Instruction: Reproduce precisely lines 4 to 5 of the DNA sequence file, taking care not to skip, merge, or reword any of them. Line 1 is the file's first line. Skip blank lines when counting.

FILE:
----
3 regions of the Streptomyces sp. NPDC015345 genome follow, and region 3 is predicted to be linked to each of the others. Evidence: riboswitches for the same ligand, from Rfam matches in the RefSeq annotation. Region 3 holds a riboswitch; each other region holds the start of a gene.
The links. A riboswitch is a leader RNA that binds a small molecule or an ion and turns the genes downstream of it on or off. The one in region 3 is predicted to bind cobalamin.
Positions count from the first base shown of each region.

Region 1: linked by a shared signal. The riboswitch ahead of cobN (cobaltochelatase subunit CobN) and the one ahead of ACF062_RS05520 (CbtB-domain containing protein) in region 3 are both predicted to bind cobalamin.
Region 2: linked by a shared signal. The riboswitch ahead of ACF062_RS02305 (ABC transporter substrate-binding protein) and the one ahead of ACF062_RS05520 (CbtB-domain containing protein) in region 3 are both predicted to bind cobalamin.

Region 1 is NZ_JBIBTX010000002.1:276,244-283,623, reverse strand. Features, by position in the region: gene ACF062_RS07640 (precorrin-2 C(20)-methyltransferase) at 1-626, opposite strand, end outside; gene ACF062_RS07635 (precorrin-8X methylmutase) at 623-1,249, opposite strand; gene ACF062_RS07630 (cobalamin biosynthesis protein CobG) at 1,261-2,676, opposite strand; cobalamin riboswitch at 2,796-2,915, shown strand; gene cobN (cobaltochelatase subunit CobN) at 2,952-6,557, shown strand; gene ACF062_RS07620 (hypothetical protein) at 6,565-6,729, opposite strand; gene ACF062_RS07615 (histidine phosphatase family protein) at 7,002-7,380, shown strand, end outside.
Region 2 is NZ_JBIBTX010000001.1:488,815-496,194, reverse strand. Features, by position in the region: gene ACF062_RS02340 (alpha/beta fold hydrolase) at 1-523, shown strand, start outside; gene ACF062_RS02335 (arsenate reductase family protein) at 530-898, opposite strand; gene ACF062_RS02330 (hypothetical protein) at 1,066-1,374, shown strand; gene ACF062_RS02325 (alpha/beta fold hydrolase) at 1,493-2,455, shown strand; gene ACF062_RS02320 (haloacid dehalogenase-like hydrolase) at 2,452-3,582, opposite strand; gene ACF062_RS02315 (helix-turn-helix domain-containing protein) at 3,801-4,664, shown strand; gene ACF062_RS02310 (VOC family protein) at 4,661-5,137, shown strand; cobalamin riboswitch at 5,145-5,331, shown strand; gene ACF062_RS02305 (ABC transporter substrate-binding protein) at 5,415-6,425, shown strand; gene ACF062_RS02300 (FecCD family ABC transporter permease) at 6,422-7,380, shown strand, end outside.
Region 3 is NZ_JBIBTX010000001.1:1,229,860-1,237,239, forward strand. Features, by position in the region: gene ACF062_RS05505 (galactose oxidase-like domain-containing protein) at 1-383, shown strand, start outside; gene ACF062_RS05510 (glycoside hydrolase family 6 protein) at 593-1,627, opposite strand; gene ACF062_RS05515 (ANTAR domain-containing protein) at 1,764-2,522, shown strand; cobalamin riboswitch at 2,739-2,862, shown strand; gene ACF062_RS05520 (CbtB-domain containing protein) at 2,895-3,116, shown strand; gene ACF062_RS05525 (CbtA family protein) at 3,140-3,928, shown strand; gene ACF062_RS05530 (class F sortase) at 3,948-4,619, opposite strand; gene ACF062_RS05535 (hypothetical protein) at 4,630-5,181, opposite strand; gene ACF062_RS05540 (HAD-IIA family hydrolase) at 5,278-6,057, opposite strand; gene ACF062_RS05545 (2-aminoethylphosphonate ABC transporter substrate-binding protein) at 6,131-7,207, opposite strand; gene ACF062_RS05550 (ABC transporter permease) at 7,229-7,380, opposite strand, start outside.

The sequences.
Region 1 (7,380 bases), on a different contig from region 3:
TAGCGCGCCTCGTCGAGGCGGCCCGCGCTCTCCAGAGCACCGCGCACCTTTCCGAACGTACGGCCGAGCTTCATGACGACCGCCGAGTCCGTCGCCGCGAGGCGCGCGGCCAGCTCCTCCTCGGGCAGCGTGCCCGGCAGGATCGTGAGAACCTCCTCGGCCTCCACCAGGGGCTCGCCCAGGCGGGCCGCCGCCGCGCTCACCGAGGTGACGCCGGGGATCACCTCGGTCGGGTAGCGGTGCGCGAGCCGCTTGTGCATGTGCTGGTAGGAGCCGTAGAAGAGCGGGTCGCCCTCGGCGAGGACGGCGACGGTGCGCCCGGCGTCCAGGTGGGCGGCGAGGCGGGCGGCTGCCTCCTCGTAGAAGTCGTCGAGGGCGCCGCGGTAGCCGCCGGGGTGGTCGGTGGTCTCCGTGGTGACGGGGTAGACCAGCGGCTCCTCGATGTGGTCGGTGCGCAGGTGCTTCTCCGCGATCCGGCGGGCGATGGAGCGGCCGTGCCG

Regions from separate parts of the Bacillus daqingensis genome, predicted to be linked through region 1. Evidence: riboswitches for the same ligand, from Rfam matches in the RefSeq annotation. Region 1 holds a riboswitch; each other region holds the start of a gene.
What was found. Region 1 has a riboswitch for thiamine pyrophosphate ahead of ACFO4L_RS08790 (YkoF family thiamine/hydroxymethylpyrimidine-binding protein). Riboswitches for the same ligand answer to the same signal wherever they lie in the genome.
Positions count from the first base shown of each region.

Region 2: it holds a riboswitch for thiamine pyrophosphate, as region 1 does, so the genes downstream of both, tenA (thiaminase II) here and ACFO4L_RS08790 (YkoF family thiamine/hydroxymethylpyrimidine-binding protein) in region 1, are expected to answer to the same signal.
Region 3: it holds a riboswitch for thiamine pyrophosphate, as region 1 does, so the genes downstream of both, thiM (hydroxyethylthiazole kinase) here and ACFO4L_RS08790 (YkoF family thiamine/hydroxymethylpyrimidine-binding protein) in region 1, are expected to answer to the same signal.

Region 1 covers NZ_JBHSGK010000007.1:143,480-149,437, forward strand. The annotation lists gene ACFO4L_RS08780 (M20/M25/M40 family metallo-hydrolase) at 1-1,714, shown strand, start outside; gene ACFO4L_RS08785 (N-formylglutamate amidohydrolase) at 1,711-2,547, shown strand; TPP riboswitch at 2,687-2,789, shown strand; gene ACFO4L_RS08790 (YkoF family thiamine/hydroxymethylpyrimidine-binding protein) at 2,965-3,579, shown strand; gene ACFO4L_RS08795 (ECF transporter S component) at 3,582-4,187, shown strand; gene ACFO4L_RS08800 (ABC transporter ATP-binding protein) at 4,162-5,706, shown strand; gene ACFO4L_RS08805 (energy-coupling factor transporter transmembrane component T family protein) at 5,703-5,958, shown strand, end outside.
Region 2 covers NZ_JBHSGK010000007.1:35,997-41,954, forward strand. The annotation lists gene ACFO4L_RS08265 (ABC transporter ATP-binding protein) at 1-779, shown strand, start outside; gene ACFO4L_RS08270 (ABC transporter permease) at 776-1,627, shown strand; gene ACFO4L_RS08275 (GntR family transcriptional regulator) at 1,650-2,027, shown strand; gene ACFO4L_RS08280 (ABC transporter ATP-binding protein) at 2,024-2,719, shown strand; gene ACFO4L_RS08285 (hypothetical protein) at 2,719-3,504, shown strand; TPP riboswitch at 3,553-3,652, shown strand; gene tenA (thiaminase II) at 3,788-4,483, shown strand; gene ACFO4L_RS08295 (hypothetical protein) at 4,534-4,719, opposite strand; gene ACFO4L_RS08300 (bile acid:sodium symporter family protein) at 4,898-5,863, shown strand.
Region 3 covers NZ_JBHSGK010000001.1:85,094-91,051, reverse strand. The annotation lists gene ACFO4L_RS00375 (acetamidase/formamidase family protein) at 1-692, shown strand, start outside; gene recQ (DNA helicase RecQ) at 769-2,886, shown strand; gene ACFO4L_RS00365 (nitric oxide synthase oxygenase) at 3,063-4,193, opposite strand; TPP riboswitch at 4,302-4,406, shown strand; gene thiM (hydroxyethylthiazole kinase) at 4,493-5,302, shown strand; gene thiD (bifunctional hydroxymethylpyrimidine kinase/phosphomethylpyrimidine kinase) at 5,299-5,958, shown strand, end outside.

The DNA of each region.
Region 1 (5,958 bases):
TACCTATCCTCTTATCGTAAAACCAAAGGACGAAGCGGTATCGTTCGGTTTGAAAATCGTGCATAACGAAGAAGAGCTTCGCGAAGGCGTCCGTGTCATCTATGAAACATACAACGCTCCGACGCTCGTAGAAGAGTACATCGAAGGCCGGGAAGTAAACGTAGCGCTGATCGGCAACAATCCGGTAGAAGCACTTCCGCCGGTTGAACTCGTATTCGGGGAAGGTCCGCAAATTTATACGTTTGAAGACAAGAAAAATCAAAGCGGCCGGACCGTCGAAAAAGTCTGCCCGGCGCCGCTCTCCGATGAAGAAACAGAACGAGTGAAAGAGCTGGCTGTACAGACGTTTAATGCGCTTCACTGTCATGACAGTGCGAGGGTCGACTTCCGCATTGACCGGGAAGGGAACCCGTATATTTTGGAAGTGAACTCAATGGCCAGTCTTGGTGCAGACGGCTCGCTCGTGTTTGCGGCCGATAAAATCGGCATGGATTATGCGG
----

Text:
Region 1: linked by a shared signal. The riboswitch ahead of cobN (cobaltochelatase subunit CobN) and the one ahead of ACF062_RS05520 (CbtB-domain containing protein) in region 3 are both predicted to bind cobalamin.
Region 2: linked by a shared signal. The riboswitch ahead of ACF062_RS02305 (ABC transporter substrate-binding protein) and the one ahead of ACF062_RS05520 (CbtB-domain containing protein) in region 3 are both predicted to bind cobalamin.